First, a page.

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Title: Surface Control of the Frequency of Stratospheric Sudden Warming Events

The frequency of stratospheric sudden warming events (SSWs) is an important characteristic of the coupled stratosphere–troposphere system. However, many modern climate models are unable to reproduce the observed SSW frequency. A previous study suggested that one of the reasons could be the momentum damping at the surface. The goal of the present study is to understand what determines the climatological SSW frequency and how the surface damping comes into play. To this end, we conduct a parameter sweep with an idealized model, using a wide range of values for the surface damping. It is found that the SSW frequency is a strong and nonlinear function of the surface damping. Various tropospheric and stratospheric factors are identified to link the surface damping to the SSW frequency. The factors include the magnitude of the surface winds, the meridional and vertical wind shear, the synoptic eddy activity in the troposphere, the transient wave activity flux at the lower stratosphere, and the strength of the stratospheric polar vortex. Mathematical–statistical modeling, informed by the parameter sweep, is used to quantify how the different factors relate to each other. This successfully reproduces the complex variations of the SSW frequency with the surface damping seen in the parameter sweep. The results may help in explaining some of the difficulties that climate models have in simulating the observed SSW frequency.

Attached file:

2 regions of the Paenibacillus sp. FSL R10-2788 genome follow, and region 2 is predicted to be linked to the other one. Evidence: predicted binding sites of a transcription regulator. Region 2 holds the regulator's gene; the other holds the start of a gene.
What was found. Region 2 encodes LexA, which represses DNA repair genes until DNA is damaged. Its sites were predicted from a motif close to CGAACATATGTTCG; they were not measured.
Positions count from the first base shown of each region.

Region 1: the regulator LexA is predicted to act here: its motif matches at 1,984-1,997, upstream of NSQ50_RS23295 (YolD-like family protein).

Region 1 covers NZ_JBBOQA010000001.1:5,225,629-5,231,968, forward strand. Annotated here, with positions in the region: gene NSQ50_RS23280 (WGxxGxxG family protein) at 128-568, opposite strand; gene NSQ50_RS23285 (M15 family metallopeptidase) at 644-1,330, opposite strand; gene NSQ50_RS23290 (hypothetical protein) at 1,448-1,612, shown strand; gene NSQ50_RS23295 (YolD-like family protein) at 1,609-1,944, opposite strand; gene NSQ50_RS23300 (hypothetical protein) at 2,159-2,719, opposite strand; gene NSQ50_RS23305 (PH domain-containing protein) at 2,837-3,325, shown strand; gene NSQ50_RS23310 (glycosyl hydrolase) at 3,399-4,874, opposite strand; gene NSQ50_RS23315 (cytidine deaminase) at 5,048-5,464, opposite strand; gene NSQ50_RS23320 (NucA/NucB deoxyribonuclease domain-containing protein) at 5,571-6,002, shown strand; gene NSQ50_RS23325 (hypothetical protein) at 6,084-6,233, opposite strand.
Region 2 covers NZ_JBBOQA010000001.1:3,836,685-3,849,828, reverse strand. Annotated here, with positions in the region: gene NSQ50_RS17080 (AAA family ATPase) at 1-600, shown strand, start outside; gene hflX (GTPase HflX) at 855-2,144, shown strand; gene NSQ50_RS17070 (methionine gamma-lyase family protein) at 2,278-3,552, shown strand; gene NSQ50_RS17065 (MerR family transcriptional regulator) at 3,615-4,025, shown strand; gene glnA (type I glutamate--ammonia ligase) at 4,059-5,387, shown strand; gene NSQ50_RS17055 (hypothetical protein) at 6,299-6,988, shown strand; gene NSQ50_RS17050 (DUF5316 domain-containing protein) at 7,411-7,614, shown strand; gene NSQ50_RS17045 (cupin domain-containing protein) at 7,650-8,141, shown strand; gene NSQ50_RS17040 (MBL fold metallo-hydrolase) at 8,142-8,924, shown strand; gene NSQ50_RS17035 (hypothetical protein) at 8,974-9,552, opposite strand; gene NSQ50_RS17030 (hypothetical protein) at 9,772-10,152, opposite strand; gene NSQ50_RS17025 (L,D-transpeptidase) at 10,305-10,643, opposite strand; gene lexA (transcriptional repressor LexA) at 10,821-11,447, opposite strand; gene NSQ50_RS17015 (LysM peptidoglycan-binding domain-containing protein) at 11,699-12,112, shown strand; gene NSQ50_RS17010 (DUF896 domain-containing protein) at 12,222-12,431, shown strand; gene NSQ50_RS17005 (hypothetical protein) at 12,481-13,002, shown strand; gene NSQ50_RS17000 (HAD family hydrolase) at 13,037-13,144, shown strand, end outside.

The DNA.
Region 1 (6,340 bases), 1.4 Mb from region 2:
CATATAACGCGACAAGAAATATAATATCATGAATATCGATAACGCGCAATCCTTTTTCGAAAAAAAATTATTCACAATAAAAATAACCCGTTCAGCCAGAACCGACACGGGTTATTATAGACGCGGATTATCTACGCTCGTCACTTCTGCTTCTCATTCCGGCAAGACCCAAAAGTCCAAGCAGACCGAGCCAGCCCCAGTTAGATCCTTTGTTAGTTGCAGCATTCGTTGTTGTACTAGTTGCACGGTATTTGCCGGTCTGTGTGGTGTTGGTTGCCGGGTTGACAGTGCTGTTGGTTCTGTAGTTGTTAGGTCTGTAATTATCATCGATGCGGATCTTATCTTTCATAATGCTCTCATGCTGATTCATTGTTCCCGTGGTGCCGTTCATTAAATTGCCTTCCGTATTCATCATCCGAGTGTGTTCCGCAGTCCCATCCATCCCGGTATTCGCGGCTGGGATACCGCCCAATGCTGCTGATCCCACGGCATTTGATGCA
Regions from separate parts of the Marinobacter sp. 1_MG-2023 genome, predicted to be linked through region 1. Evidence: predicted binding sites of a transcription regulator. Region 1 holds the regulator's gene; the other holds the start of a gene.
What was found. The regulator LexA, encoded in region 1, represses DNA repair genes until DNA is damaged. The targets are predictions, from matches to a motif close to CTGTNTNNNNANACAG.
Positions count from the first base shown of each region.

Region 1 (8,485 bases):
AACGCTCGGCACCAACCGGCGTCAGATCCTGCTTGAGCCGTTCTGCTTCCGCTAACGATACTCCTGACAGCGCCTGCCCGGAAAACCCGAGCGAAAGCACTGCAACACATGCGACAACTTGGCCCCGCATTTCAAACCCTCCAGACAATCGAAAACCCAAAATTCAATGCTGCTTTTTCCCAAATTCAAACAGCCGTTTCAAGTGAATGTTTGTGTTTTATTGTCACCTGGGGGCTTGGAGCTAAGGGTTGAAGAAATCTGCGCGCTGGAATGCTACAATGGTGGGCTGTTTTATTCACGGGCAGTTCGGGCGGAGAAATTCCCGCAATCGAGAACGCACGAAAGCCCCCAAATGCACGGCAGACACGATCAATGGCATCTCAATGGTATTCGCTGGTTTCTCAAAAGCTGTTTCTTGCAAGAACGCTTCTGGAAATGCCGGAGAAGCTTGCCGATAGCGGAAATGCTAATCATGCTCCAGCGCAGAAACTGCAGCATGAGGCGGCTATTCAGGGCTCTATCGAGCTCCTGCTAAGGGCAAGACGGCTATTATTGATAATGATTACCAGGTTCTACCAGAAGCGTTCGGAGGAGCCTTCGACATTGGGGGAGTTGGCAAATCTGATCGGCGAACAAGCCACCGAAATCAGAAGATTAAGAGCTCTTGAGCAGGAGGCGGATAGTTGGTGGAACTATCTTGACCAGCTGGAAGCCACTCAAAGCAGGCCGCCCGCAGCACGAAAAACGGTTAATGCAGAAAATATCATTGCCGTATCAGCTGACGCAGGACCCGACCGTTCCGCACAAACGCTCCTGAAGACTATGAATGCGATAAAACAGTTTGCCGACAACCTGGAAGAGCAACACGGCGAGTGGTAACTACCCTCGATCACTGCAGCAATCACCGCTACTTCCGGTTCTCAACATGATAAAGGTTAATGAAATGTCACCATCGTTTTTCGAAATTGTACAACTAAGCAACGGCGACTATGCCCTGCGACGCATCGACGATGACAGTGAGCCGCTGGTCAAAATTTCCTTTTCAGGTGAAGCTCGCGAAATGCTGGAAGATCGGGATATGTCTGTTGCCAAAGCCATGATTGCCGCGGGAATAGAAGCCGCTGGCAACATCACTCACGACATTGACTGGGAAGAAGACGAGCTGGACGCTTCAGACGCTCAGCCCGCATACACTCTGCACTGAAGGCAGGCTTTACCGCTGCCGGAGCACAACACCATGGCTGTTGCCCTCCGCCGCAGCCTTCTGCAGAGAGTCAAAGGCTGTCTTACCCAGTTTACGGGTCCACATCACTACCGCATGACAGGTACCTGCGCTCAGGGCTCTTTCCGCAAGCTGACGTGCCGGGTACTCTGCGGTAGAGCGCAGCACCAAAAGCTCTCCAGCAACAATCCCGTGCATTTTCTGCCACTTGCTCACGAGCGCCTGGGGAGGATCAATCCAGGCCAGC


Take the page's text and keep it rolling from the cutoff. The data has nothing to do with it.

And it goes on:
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Author(s) / Creator(s):
Publisher / Repository:
American Meteorological Society
Date Published:
Journal Name:
Journal of Climate
Page Range / eLocation ID:
p. 4753-4766
Medium: X
Sponsoring Org:
National Science Foundation
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